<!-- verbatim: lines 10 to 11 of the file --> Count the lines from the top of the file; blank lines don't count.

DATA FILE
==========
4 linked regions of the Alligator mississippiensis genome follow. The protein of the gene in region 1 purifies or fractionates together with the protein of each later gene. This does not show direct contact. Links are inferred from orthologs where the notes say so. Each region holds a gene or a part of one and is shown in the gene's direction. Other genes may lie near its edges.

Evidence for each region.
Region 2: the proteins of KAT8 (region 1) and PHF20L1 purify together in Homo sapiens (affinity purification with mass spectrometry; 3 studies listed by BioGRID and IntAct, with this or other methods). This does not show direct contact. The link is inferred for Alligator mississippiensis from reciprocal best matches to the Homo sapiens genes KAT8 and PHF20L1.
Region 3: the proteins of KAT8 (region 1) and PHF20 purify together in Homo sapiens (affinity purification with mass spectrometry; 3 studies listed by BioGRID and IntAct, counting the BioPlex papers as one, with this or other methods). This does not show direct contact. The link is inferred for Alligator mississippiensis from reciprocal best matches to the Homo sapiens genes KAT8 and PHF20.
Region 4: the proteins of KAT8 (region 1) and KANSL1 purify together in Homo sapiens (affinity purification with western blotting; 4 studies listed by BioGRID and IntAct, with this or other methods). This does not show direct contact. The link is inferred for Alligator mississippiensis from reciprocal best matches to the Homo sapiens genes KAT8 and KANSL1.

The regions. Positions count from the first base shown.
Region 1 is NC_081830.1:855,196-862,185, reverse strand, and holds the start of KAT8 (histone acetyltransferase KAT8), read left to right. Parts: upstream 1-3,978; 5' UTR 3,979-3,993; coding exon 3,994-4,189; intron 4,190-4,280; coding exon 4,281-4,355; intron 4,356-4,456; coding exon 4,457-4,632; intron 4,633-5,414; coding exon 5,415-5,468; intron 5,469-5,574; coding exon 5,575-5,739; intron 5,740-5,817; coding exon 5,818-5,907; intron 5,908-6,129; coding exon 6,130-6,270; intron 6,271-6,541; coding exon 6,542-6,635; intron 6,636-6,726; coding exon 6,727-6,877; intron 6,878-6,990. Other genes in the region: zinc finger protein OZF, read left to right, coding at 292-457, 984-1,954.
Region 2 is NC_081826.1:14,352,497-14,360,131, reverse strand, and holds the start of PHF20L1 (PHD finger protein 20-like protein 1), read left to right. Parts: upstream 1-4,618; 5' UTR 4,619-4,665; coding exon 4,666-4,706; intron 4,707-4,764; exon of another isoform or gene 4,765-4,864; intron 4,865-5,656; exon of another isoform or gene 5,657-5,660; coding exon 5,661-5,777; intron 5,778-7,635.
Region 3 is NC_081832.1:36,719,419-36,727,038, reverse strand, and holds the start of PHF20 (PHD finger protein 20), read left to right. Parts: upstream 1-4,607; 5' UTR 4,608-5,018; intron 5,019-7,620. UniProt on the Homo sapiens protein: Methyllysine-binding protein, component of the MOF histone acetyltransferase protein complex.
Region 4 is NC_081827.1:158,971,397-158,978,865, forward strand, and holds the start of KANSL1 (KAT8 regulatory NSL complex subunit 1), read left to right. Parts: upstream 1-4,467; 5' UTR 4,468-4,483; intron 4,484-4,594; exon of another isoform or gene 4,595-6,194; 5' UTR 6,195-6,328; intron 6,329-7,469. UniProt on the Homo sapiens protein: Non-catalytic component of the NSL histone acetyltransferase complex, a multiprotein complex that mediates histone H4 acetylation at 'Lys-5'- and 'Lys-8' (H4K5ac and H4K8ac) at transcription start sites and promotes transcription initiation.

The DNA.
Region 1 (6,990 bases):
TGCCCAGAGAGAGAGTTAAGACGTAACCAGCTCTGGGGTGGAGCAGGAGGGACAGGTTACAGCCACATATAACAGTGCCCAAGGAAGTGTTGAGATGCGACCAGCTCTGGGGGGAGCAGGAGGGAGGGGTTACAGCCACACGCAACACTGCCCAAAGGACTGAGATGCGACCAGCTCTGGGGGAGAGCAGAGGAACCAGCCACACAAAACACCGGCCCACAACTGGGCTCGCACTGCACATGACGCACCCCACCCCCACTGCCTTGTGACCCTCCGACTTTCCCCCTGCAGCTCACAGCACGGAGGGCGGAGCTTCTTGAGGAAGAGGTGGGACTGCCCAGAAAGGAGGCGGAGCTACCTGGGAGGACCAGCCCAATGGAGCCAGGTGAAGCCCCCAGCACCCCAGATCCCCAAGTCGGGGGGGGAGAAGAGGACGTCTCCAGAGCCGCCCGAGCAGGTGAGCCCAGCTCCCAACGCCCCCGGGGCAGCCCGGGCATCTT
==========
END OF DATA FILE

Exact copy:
Region 4 is NC_081827.1:158,971,397-158,978,865, forward strand, and holds the start of KANSL1 (KAT8 regulatory NSL complex subunit 1), read left to right. Parts: upstream 1-4,467; 5' UTR 4,468-4,483; intron 4,484-4,594; exon of another isoform or gene 4,595-6,194; 5' UTR 6,195-6,328; intron 6,329-7,469. UniProt on the Homo sapiens protein: Non-catalytic component of the NSL histone acetyltransferase complex, a multiprotein complex that mediates histone H4 acetylation at 'Lys-5'- and 'Lys-8' (H4K5ac and H4K8ac) at transcription start sites and promotes transcription initiation.

The DNA.